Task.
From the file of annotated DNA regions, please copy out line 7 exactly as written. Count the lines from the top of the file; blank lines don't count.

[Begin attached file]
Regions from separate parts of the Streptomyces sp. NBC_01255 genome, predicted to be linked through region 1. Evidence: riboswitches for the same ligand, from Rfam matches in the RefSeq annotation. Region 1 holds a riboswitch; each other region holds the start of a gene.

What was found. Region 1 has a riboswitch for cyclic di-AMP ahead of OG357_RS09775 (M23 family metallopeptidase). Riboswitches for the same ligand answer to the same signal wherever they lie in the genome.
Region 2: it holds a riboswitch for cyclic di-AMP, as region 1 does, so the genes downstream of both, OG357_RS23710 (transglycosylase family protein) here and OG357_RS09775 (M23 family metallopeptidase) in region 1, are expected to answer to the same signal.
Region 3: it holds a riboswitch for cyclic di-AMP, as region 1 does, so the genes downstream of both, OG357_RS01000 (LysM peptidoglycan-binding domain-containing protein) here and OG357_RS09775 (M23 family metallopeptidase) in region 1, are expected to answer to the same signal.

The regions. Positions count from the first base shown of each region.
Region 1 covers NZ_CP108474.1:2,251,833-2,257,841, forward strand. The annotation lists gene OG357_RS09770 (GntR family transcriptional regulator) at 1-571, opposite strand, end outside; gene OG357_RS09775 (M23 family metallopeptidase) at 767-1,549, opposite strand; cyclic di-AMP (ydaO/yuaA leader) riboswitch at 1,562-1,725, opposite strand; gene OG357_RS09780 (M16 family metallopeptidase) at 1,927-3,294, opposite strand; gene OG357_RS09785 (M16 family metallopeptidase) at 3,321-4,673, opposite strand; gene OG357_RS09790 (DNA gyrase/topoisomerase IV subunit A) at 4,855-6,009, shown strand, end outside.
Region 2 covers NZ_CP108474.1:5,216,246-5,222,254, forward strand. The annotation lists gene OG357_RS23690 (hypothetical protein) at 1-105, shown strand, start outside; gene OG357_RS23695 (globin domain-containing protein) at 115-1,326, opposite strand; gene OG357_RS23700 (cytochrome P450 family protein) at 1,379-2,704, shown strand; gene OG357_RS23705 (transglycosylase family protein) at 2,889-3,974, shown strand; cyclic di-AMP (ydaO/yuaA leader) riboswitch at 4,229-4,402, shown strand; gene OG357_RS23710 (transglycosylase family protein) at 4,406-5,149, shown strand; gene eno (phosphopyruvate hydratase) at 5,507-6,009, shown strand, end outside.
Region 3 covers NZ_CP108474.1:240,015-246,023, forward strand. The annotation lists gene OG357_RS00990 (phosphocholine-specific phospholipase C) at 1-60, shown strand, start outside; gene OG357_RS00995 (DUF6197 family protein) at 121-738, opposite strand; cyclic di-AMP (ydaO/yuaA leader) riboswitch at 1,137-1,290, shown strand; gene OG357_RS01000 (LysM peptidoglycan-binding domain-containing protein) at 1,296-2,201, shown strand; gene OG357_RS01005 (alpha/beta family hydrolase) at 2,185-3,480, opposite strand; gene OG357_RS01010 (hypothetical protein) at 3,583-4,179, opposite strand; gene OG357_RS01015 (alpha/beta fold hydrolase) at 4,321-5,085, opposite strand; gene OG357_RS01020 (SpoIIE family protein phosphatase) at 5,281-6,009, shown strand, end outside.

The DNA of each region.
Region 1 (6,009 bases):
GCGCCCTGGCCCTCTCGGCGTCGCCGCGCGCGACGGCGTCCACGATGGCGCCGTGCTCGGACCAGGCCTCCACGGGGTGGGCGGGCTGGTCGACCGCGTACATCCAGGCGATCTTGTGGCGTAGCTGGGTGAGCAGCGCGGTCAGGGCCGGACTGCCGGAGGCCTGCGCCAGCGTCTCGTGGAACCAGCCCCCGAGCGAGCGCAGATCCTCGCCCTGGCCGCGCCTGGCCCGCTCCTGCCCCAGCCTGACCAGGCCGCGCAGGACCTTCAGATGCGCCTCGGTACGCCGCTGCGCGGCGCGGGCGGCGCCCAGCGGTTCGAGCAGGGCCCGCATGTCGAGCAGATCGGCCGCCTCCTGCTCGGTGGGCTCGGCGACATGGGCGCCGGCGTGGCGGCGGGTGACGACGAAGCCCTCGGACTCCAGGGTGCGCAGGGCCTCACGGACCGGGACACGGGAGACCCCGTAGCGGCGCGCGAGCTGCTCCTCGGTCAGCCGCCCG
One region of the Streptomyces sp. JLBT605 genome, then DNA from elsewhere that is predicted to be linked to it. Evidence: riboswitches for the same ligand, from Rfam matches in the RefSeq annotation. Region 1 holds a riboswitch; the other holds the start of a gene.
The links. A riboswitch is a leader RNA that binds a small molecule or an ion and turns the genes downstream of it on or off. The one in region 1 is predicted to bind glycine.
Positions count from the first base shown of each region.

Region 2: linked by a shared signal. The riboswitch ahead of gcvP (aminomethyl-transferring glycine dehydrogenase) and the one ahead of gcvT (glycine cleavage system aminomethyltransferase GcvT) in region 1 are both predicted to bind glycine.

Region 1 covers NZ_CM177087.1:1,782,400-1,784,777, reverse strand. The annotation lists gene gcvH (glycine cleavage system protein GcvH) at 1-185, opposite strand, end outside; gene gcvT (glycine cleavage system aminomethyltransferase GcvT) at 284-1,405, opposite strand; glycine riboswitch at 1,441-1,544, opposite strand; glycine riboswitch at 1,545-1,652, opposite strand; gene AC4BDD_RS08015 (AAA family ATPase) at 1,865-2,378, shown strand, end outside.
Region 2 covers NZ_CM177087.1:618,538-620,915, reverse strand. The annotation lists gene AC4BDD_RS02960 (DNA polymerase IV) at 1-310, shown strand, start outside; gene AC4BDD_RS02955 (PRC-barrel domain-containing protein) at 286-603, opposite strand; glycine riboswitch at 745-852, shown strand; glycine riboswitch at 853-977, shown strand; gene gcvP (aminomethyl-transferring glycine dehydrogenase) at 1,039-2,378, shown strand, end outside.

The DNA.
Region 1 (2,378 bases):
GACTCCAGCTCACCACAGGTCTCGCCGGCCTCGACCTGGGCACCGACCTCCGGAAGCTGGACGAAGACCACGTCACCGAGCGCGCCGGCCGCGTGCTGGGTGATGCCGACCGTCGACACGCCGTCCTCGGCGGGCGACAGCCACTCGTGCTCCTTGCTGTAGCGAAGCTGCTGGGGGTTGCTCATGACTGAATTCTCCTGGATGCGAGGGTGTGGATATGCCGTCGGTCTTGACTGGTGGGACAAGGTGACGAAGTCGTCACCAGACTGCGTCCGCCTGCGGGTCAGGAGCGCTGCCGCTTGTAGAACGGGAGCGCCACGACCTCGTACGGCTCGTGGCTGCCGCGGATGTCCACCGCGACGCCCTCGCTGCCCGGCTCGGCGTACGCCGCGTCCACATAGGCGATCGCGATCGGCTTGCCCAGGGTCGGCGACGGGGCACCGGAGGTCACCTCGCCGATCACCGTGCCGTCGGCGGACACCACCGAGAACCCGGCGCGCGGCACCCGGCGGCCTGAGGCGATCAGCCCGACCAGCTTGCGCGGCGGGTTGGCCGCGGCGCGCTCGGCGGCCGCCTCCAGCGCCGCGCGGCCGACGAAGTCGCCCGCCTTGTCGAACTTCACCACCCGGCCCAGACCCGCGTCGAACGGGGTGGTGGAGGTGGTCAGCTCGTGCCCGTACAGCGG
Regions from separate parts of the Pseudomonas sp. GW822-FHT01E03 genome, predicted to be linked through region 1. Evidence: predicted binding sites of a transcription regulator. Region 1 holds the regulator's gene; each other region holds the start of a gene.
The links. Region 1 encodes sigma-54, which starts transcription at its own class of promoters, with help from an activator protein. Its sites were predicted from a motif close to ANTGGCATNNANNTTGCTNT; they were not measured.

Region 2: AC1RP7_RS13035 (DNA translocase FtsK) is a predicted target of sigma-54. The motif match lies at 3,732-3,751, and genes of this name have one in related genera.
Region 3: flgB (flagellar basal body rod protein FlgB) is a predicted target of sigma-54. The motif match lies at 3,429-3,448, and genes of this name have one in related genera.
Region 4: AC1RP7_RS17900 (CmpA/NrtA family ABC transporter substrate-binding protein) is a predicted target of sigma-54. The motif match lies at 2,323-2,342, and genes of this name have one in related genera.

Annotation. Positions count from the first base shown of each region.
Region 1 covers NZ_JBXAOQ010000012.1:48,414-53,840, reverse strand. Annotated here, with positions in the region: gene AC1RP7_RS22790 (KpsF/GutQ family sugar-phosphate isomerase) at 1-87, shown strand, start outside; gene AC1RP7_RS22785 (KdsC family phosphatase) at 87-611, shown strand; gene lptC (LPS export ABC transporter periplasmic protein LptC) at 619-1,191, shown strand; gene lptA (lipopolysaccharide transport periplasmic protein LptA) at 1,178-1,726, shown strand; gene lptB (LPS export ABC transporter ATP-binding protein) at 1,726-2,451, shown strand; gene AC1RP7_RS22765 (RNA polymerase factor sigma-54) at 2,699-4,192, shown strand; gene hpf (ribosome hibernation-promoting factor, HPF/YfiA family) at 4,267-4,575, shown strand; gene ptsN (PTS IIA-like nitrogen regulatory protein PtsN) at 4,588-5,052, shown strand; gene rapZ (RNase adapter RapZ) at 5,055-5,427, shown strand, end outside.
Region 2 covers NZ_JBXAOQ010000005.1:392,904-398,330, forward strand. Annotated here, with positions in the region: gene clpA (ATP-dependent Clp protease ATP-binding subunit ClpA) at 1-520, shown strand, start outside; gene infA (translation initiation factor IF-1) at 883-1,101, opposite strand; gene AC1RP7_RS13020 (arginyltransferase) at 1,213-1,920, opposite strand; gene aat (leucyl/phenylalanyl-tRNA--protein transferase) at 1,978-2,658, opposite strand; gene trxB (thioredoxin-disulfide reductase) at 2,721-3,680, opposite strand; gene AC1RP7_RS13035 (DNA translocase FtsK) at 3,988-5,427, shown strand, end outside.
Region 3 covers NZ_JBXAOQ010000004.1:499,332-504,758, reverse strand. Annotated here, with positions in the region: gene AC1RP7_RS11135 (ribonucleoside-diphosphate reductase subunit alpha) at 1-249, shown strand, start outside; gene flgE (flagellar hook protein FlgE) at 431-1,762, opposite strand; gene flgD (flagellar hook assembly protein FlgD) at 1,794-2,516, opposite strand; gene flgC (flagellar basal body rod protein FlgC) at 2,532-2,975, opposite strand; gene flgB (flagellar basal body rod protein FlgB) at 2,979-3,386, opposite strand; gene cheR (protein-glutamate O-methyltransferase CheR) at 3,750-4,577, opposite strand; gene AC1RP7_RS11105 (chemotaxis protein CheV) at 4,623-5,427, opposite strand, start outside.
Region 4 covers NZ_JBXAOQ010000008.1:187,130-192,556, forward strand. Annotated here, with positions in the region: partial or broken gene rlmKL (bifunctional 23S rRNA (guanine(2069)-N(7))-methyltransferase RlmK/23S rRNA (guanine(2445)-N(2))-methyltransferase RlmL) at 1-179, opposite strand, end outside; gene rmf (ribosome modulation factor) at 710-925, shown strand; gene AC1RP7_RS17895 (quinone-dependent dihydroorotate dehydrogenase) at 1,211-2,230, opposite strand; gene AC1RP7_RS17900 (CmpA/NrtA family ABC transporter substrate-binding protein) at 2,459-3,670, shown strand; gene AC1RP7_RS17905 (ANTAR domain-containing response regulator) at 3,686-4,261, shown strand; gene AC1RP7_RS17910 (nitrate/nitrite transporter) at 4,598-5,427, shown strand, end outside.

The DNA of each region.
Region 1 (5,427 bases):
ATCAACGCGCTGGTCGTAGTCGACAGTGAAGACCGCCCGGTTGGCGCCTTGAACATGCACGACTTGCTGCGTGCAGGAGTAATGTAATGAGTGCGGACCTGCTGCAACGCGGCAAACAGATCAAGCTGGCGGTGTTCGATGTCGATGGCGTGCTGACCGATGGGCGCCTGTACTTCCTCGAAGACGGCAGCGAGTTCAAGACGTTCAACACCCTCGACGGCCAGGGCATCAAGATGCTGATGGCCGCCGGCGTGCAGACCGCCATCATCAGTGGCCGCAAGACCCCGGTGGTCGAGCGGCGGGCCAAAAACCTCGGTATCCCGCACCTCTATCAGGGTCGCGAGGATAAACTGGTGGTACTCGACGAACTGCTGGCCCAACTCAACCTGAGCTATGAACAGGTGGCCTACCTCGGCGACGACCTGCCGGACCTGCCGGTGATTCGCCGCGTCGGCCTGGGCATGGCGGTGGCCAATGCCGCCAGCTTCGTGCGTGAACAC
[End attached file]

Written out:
Region 2 covers NZ_CP108474.1:5,216,246-5,222,254, forward strand. The annotation lists gene OG357_RS23690 (hypothetical protein) at 1-105, shown strand, start outside; gene OG357_RS23695 (globin domain-containing protein) at 115-1,326, opposite strand; gene OG357_RS23700 (cytochrome P450 family protein) at 1,379-2,704, shown strand; gene OG357_RS23705 (transglycosylase family protein) at 2,889-3,974, shown strand; cyclic di-AMP (ydaO/yuaA leader) riboswitch at 4,229-4,402, shown strand; gene OG357_RS23710 (transglycosylase family protein) at 4,406-5,149, shown strand; gene eno (phosphopyruvate hydratase) at 5,507-6,009, shown strand, end outside.